Flash has been around for 12 years and has an absolutely mammoth head start over HTML5, which has only been recommended for use since December 2012. For developers, the Flash IDE has a huge user base and community, while HTML5 does not yet have an “industry standard.”
For users, about 99% of desktop Web browsers support Flash, as well as:
- 85% of the most visited Websites
- 75% of all video content
- 98% of enterprises
Flash’s main shortcoming, however, is that browsers cannot natively read it; they require a separate plug-in to be installed. Fortunately, these same browsers support this add-on.
HTML5 is an independent technology and readable without the need for a plug-in. But, being a technology very much in its infancy, not all browsers are coded to support it.
According to a study conducted by Waste-Creative, HTML5 is fully supported by 82% of desktop browsers, but completely unsupported by all versions of Internet Explorer 8 and below, with IE9 and IE10 offering only limited support.
The area where HTML5 excels is mobile: 97% of mobile browsers support HTML5; devices running iOS or Android v4.1 or above do not support Flash. On Android, this is the minority of devices, with millions of users still using Android v4.0 or below. In the case that you are a user without access to Flash, we ensure that dashboards are rendered using HTML5 instead.
However, mobile developers are opting for native apps because of the significant advantages they have over HTML5. Mark Zuckerberg, founder of Facebook, said that he regretted developing with HTML5.
Due to Flash’s high penetration, developers are more familiar with the platform. Even amateurs can present items that look as though they were developed by professionals. HTML5, on the other hand, is limited by its relative newness; advanced functionality takes more time and more specialized developers. Even the most capably developed HTML5 site will lack some functionality that an experienced Flash developer can offer.
One of the trickiest parts of developing an HTML5 Website is that, even though almost all major browsers can read the language, they interpret it differently. Web browsers render HTML5 in their own way, so it may be necessary to code multiple versions of pages for full, working browser neutrality. Flash has much better cross-browser compatibility.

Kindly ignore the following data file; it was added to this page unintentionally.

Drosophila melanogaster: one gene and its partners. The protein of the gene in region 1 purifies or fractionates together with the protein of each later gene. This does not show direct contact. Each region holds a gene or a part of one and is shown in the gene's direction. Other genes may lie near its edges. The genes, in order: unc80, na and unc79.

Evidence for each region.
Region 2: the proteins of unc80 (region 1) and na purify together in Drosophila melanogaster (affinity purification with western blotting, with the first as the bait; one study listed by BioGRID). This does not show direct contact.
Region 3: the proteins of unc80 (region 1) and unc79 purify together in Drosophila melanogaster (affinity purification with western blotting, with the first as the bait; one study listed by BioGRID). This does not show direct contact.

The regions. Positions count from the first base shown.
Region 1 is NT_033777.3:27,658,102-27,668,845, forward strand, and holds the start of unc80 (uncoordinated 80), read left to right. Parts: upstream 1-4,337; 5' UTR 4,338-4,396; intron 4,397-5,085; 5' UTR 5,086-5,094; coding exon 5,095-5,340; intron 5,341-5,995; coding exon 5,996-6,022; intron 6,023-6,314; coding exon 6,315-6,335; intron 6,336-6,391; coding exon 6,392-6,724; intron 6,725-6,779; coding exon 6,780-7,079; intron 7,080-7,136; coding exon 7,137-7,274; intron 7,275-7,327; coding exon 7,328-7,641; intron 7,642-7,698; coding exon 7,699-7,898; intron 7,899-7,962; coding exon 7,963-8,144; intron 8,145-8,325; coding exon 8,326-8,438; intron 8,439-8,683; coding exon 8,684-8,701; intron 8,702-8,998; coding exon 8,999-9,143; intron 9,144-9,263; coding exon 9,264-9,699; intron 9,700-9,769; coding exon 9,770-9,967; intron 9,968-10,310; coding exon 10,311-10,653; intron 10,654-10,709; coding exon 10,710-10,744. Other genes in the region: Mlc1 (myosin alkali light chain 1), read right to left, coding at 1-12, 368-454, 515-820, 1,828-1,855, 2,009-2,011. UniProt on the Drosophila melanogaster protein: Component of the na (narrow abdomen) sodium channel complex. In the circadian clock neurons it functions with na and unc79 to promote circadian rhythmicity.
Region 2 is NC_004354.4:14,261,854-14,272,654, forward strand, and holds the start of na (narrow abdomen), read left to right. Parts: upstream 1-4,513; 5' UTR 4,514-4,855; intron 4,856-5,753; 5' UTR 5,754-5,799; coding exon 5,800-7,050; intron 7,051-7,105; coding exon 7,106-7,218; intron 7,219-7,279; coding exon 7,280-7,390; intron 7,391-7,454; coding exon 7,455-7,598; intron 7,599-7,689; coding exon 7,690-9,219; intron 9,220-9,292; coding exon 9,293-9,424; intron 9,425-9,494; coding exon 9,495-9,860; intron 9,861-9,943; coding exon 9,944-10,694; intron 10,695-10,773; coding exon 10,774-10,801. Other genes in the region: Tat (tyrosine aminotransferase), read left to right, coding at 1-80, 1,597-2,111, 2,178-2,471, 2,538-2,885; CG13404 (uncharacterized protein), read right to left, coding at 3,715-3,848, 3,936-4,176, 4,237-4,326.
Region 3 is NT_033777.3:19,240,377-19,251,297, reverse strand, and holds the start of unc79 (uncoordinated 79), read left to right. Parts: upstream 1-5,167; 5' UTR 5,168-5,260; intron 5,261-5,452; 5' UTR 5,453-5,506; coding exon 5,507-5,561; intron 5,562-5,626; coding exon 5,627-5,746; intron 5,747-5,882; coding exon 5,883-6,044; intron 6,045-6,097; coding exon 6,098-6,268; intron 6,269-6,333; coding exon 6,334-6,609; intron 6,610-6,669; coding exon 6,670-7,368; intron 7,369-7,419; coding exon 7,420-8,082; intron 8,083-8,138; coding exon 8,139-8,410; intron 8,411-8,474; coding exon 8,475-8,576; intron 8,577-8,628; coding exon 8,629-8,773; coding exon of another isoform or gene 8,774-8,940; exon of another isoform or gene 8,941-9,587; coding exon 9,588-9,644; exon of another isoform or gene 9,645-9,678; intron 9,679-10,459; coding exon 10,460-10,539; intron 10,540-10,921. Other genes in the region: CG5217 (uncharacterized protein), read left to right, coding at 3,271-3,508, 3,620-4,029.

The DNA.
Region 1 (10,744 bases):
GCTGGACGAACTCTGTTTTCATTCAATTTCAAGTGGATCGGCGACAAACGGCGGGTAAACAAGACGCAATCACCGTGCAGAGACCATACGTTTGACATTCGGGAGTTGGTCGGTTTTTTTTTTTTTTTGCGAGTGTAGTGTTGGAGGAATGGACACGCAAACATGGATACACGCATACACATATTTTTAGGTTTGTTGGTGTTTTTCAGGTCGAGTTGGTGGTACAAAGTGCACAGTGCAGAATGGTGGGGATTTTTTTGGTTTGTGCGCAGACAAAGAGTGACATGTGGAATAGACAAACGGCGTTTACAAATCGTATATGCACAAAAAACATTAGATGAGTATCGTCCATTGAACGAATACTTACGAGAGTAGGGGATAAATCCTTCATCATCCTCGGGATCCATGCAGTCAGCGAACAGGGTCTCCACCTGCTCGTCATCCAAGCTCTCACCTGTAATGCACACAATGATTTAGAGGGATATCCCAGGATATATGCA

In this category, Flash is the clear winner. Flash is expensive to develop for, requiring a licensed product from Adobe, but digital rights management (DRM) makes it very difficult to steal content. HTML5 is free and open to developers, which is great, but content can be ripped through the simple “right-click, save as…” function that everyone is familiar with. In order to combat this, special servers are necessary to manage HTML5’s DRM.
Flash and HTML5 each have their quirks. For InetSoft, right now the pros of Flash outweigh the cons when compared to HTML5. We prefer the speed and compatibility we can deliver with Flash, but support both languages to accommodate user preference.
As mentioned before, both technologies have their place. Flash offers advanced functionality that is continuing to grow at a rapid rate. HTML5 is currently playing catchup with decent functionality for all ecosystems
HTML5 might be the tech of the future, but it’s not quite there yet.
Lyndsay Wise, president and founder of WiseAnalytics, recently had the opportunity to see the new collaborative BI features in version 11.4 of Style Intelligence, released last month. Read her blog post on the topic to learn more about annotations, shared bookmarks and search and get her independent perspective on collaboration trends in the business intelligence marketplace.